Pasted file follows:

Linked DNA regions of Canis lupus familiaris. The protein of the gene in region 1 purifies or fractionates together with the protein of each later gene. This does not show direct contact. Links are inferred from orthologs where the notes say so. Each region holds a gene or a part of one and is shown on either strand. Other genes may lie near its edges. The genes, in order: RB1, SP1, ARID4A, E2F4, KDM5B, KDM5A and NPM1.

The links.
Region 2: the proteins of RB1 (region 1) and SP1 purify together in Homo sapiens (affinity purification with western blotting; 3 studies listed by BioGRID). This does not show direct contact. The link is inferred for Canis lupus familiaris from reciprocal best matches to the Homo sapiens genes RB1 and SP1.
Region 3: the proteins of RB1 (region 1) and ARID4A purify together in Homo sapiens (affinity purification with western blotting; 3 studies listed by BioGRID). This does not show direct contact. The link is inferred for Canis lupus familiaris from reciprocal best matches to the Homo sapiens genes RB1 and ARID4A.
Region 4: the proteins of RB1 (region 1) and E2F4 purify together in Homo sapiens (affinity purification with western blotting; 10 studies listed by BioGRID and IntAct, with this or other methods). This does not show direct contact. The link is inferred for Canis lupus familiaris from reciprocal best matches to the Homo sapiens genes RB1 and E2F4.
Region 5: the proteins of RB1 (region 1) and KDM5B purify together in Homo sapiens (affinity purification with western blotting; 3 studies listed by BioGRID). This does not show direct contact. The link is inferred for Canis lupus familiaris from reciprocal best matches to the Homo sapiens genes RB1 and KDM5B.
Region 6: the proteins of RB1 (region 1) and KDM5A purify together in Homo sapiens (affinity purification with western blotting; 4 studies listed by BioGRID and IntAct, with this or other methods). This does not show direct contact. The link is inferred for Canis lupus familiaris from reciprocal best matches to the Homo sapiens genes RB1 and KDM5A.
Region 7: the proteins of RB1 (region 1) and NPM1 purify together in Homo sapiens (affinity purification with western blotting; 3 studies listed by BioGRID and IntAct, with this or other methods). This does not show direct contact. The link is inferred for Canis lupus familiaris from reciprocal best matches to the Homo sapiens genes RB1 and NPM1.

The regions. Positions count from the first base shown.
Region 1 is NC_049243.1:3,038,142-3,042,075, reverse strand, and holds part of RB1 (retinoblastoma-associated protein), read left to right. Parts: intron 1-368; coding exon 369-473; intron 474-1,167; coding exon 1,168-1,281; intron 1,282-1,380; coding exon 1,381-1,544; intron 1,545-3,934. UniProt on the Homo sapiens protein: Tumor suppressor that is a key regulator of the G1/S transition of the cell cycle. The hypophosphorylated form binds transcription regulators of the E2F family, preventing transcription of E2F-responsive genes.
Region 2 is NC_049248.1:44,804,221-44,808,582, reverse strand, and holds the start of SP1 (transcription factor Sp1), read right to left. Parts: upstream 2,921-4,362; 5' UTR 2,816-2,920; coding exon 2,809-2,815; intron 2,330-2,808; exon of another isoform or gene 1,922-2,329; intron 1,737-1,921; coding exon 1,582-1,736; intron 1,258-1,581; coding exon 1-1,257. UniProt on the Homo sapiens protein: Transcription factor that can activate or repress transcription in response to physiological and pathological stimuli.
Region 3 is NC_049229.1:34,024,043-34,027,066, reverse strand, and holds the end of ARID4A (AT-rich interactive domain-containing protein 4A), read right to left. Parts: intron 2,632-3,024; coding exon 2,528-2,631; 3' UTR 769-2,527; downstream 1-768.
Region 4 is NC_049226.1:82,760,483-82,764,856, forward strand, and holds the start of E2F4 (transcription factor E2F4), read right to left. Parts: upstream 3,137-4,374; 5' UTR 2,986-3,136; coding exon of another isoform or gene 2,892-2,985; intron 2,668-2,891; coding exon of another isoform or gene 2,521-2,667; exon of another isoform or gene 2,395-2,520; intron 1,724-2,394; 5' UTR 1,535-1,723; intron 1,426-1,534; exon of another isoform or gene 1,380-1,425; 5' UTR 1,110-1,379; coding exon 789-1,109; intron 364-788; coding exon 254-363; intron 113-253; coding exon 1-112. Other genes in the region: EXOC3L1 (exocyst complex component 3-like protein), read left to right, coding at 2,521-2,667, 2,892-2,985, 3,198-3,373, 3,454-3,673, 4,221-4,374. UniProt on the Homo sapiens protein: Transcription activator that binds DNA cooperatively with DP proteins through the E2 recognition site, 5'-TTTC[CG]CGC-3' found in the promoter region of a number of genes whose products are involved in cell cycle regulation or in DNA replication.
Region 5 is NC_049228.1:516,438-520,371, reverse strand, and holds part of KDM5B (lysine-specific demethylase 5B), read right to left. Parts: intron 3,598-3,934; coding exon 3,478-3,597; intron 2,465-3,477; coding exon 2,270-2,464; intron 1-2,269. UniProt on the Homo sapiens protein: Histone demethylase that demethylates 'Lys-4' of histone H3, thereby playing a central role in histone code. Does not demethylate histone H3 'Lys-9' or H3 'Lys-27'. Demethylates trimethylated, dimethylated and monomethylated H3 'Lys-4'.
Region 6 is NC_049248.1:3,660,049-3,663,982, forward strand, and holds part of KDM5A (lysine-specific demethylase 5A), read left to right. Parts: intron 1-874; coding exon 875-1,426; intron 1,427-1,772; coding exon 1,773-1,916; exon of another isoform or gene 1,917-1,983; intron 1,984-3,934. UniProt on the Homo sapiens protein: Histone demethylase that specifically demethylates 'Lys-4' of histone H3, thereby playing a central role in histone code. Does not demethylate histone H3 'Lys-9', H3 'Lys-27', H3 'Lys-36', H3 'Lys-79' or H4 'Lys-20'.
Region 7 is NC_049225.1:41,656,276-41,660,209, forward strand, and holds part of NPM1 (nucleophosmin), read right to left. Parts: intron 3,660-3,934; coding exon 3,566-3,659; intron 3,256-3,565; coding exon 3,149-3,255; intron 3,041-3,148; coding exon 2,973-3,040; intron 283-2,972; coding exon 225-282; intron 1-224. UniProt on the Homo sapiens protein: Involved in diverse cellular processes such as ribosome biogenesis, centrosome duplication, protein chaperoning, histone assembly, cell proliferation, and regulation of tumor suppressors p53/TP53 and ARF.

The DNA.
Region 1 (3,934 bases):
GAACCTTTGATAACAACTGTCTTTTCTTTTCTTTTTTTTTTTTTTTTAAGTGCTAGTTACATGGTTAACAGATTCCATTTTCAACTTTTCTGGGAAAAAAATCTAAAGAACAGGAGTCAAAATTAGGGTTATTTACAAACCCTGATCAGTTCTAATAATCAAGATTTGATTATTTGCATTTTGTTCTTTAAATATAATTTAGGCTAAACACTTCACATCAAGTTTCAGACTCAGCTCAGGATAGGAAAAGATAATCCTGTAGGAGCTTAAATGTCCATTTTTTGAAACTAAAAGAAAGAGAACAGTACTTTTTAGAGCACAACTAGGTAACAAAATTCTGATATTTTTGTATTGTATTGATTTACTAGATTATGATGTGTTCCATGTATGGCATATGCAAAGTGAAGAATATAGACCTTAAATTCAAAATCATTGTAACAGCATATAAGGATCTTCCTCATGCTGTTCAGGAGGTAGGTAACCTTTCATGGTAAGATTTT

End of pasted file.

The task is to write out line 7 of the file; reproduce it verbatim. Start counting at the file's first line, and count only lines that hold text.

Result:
Region 6: the proteins of RB1 (region 1) and KDM5A purify together in Homo sapiens (affinity purification with western blotting; 4 studies listed by BioGRID and IntAct, with this or other methods). This does not show direct contact. The link is inferred for Canis lupus familiaris from reciprocal best matches to the Homo sapiens genes RB1 and KDM5A.